But there are other coins:
In 2015, Ethereum came along – more about that in episode 5 – and the number of ‘initial coin offerings’ exploded, generating well over twenty billion dollars (USD) in sales:
PowerLedger provides a blockchain-based accounting mechanism allowing individuals generating energy at home – via renewables such as solar and wind – to sell that energy to their neighbors, with real-time payments.
Dr. Jemma Green joined us to discuss the utility of the POWR token – created to act as a ‘bond’ against settlement of electricity bills – but with much broader applications.
Dr. Green described a system of POWR tokens and another token – SPARKS – used together to facilitate payments:
The POWR token sale raised $34,000,000 in investment for PowerLedger.
According to Mark Jeffrey, the real value of any coin can be surmised by its usefulness – and he suggests we head over to Block’tivity to see the real-time chart of the most useful coins.
Here’s a snapshot from 25 August 2018:
Mark Jeffrey also took us through the tokenomics of Guardian Circle, his ‘decentralised 9-1-1’ application that aims to bring emergency services to billions in the developing world. It uses a ‘Guardium‘ token to incentivise first responders. (Disclaimer: I am both an adviser to Guardian Circle and am a Guardium token holder in recognition of my services as an adviser. This is not investment advice.)
Agricultural settlements are a long-term problem for agribusiness.
The farmer is always taking on all of the ‘counterparty risk‘ – the chance that the buyer won’t or can’t pay.
AgriDigital created a blockchain for agricultural settlements – ensuring farmers get paid for their crop as soon as it get sold – and not six months later.
Arianee is creating an asset registry for luxury items – very similar to the blockchain application described in the middle of the episode. Here’s a short video about what they’re up to:
In 2015, IBM and Samsung jointly announced their ADEPT initiative – to bring blockchain security to all of the connected devices in our world.
Here’s IBM’s whitepaper describing their goals for ADEPT – which could bring blockchain to almost all connected devices, numbering in the tens of billions:
The University of Melbourne has tested a blockchain-based solution to provide access to verifiable academic credentials. Graduates can expect a system like this to be in common use within the next few years.
The opening story for episode two features the Global Digital Currency Conversation, and event held during the 2014 G20 summit in Brisbane, bringing together together policymakers and digital currency pioneers. I gave the opening keynote:
The first coin comes from before 600 BC in Lydia:
Paper money is a Chinese invention.
Bitcoin’s value – relative to the US Dollar – from its launch in 2009 through the present:
Back in 2013, Ron Tucker launched BitTrade – one of the first Bitcoin exchanges in Australia.
Later that same year Ron co-founded the Australian Digital Currency Association (ADCA), so that governments – who have a lot of questions and concerns about cryptocurrencies – have a peak body liaise with.
Ron Tucker mentioned the importance of cryptocurrencies in the developing world – here’s VICE reporting on the launch of ACOIN, which is meant to become the functioning currency for a whole Senegalese city.
Money is changing – evaporating into digital banknotes known as cryptocurrencies.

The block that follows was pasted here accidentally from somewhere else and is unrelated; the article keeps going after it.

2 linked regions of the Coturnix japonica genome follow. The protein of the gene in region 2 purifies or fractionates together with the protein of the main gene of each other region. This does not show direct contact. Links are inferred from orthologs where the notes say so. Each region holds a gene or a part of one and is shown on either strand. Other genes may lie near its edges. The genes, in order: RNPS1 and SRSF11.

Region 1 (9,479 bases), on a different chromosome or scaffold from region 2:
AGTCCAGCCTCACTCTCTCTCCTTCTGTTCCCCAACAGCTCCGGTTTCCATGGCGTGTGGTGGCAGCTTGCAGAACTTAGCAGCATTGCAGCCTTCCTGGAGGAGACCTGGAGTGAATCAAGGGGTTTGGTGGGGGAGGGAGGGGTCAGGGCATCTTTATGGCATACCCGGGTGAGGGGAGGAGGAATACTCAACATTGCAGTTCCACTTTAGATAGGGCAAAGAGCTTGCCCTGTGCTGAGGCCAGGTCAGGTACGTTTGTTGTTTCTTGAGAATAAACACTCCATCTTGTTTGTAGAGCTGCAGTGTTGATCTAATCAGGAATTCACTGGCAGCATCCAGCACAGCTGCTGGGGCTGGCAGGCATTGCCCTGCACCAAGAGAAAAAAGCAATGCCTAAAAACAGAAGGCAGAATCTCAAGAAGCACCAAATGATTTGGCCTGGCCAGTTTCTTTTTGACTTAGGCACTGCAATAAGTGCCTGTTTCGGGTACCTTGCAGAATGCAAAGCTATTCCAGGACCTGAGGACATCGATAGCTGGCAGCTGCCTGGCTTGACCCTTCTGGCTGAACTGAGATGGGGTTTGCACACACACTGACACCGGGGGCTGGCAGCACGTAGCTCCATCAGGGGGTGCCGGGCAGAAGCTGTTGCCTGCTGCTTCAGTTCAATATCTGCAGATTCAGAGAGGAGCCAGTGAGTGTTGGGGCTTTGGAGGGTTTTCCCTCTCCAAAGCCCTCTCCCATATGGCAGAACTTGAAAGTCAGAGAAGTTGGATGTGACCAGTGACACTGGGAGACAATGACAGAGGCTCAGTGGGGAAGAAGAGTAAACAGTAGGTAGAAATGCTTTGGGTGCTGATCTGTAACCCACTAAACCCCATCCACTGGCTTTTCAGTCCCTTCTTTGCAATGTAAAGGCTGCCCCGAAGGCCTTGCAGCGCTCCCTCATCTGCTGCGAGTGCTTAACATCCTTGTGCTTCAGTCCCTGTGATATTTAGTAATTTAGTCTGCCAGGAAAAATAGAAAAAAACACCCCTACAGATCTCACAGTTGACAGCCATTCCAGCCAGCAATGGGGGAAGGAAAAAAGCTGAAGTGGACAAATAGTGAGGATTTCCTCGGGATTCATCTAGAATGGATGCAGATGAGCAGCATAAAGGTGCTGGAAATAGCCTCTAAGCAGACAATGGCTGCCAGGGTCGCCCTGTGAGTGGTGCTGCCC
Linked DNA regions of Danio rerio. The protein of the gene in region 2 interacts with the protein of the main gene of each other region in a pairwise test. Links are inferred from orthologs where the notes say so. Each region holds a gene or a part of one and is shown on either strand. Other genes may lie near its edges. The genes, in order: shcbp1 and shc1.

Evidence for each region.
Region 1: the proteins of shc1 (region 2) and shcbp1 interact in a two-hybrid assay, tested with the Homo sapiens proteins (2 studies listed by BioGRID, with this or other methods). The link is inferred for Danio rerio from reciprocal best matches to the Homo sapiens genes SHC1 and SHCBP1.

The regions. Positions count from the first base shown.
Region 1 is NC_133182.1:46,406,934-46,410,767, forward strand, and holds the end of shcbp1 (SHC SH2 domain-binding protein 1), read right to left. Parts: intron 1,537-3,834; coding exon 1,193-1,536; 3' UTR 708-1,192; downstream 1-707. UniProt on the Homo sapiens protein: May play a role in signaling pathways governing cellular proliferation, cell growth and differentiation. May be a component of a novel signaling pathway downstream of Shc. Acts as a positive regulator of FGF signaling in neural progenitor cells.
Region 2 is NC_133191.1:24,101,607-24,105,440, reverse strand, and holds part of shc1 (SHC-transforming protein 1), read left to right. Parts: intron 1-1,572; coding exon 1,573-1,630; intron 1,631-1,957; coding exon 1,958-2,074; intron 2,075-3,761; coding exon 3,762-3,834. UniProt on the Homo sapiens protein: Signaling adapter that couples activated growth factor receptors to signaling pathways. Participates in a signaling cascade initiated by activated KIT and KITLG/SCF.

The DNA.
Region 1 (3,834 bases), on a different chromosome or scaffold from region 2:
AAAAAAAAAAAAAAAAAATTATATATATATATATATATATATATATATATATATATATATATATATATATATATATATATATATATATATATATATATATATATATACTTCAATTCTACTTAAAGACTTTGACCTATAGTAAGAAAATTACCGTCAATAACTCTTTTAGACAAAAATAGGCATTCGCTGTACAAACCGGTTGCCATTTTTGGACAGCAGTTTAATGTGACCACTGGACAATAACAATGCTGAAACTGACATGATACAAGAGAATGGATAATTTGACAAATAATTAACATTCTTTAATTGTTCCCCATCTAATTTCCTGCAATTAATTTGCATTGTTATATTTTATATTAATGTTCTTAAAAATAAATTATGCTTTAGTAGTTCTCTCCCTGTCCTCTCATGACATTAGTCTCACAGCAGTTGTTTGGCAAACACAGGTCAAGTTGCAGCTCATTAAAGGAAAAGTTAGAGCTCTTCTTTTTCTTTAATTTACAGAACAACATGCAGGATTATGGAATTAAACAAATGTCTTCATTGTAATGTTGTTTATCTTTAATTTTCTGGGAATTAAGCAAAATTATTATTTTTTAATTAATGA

CRYPTONOMICS explores and explains how cryptocurrencies – like Bitcoin – and the technology underneath them – known as the blockchain – are transforming finance, business and everything else touched by money.
CYRPTONOMICS shows you what makes it all tick – starting with an explainer of the blockchain so easy anyone can understand it.
In every episode of CRYPTONOMICS we hear from experts using this tech to do amazing things – reinventing agribusiness, energy, even gambling – and we’ll learn what it all means for the future of investing and the economy.
We start at the very beginning – all the way back to the first writing.
The origins of writing are the origins of accounting. Here’s a 5500 ledger tracking ownership of that most important of commodities – beer!
Baked clay tablets are a reliable form of record keeping – you can’t change them without breaking the tablet – but as we moved to papyrus and paper, records grew more complex and errors crept in.
In the 14th century, the Genoese invented double-entry bookkeeping, which used the balance of assets and liabilities to keep the books in order – leading to the world of banking and finance as we know it today.
All of this was ‘good enough’ – but far from perfect. Those flaws became apparent in the collapse of Lehman Brothers in September 2008, triggering the Global Financial Crisis, and nearly bringing the entire global banking system down with it.
Six weeks later, Satoshi Nakamoto posted his white paper to the Internet:
It’s both surprisingly easy to read – given the subtlety of the ideas – and unleashed a financial revolution whose impacts are only now becoming apparent.
Introducing the ‘blockchain’ as the foundation for a new form of nearly foolproof accounting, Nakamoto inspired individuals around the world, including our first guest, Mark Jeffrey:
Mark Jeffrey had his inspirations confirmed by this article written by legendary Web pioneer and venture capitalist Mark Andreesen “Why Bitcoin Matters”
But it’s not all smooth sailing: The New York Times recently weighed in with “After the Bitcoin Boom: Hard Lessons for Cryptocurrency Investors”
Flew to Tokyo on 28 July with a head full of ideas.
Nine days and twenty thousand words later, I flew back to Sydney.
Forty-eight hours after I returned, Alex and I went into the studio, to begin recording.
It’s going well. Still more to come, but so far, so good.
That’s all anyone can ask.